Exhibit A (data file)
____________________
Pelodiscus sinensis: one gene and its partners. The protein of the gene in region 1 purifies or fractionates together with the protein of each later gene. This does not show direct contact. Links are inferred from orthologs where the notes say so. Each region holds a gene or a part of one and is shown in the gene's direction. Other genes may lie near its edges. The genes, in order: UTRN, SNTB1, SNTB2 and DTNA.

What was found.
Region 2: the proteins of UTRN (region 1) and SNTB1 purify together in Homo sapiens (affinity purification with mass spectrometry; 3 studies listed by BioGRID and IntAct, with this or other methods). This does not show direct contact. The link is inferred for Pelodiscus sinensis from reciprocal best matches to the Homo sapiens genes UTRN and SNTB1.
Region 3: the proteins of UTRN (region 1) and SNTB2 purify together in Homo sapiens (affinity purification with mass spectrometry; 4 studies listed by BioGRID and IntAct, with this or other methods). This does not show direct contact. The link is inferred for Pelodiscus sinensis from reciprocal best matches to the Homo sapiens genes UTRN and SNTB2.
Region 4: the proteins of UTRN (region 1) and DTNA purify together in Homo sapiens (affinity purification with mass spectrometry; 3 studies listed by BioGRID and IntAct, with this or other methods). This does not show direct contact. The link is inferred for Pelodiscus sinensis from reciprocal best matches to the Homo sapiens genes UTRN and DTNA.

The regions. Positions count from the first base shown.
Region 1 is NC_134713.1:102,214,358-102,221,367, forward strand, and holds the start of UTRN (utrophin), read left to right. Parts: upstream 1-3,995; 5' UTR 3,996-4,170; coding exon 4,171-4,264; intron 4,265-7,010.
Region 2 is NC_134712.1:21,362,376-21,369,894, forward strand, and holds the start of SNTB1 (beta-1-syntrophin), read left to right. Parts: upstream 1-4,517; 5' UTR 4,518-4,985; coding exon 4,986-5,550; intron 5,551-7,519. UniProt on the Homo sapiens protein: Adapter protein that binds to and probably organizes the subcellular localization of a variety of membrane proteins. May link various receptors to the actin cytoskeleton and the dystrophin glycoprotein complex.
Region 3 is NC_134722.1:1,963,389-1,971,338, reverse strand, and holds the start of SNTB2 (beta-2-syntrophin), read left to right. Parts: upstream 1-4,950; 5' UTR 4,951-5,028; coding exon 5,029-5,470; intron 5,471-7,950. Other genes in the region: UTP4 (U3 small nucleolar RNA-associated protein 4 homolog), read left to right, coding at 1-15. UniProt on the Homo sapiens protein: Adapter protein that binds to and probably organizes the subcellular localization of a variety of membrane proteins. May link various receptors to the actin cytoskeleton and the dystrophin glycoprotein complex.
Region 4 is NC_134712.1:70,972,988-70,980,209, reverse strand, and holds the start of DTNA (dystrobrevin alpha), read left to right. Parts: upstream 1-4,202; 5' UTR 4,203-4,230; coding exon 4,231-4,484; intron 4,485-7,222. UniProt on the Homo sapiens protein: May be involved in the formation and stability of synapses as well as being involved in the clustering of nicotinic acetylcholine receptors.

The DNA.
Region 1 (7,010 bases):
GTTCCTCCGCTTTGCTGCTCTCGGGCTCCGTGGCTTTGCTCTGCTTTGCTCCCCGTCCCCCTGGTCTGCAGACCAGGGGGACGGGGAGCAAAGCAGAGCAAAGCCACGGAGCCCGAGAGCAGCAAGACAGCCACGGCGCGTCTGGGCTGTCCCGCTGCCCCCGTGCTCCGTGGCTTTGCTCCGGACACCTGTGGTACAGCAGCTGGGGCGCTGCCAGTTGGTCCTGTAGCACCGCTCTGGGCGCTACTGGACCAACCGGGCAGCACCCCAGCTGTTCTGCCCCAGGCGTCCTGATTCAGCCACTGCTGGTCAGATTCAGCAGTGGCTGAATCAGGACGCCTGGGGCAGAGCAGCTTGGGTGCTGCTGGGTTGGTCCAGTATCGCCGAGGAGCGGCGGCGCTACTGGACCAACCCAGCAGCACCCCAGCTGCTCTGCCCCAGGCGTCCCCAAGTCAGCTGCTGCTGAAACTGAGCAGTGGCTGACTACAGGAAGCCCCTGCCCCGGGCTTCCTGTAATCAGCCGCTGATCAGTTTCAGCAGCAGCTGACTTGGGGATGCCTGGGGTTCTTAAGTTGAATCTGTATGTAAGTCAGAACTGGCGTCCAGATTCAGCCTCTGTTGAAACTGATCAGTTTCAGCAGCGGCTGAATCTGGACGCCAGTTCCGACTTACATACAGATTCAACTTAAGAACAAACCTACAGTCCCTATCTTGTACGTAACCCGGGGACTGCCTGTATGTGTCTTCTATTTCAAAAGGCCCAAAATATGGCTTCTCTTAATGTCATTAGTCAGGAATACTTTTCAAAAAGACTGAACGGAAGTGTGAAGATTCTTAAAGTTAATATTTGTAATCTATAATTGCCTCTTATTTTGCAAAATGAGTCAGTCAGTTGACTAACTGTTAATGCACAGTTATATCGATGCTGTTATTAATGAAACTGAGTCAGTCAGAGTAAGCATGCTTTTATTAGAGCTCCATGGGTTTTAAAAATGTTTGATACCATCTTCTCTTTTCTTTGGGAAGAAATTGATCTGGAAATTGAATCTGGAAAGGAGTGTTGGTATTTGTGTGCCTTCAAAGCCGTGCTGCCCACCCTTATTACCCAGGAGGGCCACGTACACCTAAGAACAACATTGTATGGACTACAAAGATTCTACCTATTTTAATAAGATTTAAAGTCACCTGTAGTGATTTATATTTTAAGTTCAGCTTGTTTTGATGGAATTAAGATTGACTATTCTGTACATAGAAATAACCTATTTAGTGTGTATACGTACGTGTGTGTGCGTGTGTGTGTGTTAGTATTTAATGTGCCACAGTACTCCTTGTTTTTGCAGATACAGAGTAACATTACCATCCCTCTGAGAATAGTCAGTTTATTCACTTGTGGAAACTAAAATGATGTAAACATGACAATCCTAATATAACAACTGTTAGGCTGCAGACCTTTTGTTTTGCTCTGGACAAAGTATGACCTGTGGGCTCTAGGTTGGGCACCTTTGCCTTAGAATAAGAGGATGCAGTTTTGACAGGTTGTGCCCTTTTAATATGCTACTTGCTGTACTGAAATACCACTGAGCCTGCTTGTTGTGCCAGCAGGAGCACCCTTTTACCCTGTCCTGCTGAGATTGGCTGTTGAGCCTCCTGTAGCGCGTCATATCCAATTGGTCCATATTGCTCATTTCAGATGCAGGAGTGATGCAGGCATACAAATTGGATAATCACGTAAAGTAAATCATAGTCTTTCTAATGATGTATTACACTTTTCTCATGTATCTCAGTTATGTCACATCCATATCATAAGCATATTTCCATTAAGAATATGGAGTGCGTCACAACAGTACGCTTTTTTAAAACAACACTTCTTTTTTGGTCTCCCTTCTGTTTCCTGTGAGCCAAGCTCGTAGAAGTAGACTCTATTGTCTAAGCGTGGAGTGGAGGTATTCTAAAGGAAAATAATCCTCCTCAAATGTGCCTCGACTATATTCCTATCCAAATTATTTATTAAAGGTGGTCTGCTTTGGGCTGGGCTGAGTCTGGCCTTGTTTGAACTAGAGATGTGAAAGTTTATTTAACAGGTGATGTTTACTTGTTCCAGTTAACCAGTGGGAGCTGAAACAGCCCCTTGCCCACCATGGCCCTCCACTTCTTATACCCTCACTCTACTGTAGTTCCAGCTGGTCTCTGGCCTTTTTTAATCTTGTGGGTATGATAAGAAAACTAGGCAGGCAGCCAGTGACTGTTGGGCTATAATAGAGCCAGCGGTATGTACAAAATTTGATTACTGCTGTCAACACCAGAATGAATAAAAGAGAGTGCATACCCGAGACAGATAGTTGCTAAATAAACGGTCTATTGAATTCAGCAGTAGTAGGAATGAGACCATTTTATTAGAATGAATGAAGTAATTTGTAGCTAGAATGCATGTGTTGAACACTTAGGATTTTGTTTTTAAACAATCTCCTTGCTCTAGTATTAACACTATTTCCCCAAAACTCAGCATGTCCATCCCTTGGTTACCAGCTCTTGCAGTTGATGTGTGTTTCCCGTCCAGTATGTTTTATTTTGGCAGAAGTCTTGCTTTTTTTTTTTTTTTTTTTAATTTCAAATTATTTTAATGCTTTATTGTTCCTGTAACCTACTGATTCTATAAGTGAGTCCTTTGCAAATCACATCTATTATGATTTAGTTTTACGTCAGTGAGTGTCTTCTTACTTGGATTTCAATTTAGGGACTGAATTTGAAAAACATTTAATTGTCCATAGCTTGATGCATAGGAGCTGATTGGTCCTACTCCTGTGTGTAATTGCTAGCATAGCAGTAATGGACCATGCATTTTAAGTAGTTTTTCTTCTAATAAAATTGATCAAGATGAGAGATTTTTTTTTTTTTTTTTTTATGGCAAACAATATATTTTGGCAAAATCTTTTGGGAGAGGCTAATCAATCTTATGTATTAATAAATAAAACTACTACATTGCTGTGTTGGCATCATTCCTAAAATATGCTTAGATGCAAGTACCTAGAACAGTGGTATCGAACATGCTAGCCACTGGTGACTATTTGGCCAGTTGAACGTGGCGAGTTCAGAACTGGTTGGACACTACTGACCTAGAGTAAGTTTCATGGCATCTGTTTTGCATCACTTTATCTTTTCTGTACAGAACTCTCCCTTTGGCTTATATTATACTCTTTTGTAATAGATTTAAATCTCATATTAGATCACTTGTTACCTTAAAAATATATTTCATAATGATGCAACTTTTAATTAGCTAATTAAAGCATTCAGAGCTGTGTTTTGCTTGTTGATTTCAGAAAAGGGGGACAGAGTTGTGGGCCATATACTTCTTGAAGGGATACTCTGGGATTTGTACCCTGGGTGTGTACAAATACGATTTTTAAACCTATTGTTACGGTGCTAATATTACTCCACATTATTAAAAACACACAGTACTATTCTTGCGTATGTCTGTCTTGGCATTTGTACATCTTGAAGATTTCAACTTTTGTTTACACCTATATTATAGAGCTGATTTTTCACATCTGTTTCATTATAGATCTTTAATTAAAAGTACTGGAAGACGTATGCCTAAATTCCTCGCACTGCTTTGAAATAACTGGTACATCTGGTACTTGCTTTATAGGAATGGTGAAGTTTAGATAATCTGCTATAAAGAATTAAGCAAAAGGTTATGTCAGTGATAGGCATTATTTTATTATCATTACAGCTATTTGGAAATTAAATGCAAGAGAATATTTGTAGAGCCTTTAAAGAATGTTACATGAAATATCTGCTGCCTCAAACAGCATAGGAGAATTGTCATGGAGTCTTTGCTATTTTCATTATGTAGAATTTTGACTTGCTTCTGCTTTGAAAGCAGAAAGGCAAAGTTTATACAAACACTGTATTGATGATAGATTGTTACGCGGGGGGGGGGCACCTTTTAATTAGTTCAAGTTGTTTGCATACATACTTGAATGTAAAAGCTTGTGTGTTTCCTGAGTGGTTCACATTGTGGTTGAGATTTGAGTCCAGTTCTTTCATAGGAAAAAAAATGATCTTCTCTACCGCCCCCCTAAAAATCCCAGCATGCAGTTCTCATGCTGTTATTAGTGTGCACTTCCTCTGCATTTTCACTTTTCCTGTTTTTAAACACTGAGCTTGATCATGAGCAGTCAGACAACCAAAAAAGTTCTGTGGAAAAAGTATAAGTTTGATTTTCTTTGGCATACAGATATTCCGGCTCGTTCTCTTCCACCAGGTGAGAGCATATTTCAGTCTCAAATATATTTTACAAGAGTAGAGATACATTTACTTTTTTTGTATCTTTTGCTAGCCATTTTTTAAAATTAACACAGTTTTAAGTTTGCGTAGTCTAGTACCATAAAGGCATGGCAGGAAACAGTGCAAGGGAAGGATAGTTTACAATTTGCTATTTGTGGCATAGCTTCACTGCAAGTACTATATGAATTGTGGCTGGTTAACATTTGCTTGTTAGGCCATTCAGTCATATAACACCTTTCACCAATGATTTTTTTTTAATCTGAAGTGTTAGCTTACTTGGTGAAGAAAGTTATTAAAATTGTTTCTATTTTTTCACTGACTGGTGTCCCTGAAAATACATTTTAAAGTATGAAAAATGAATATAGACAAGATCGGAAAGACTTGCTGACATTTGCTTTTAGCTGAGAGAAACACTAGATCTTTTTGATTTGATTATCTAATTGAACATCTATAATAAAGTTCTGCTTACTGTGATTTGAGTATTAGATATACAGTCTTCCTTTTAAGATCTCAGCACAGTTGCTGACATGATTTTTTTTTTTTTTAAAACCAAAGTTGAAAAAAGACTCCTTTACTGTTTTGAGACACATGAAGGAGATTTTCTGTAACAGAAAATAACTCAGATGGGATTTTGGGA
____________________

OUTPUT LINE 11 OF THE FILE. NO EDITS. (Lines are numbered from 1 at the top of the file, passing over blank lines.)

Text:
The DNA.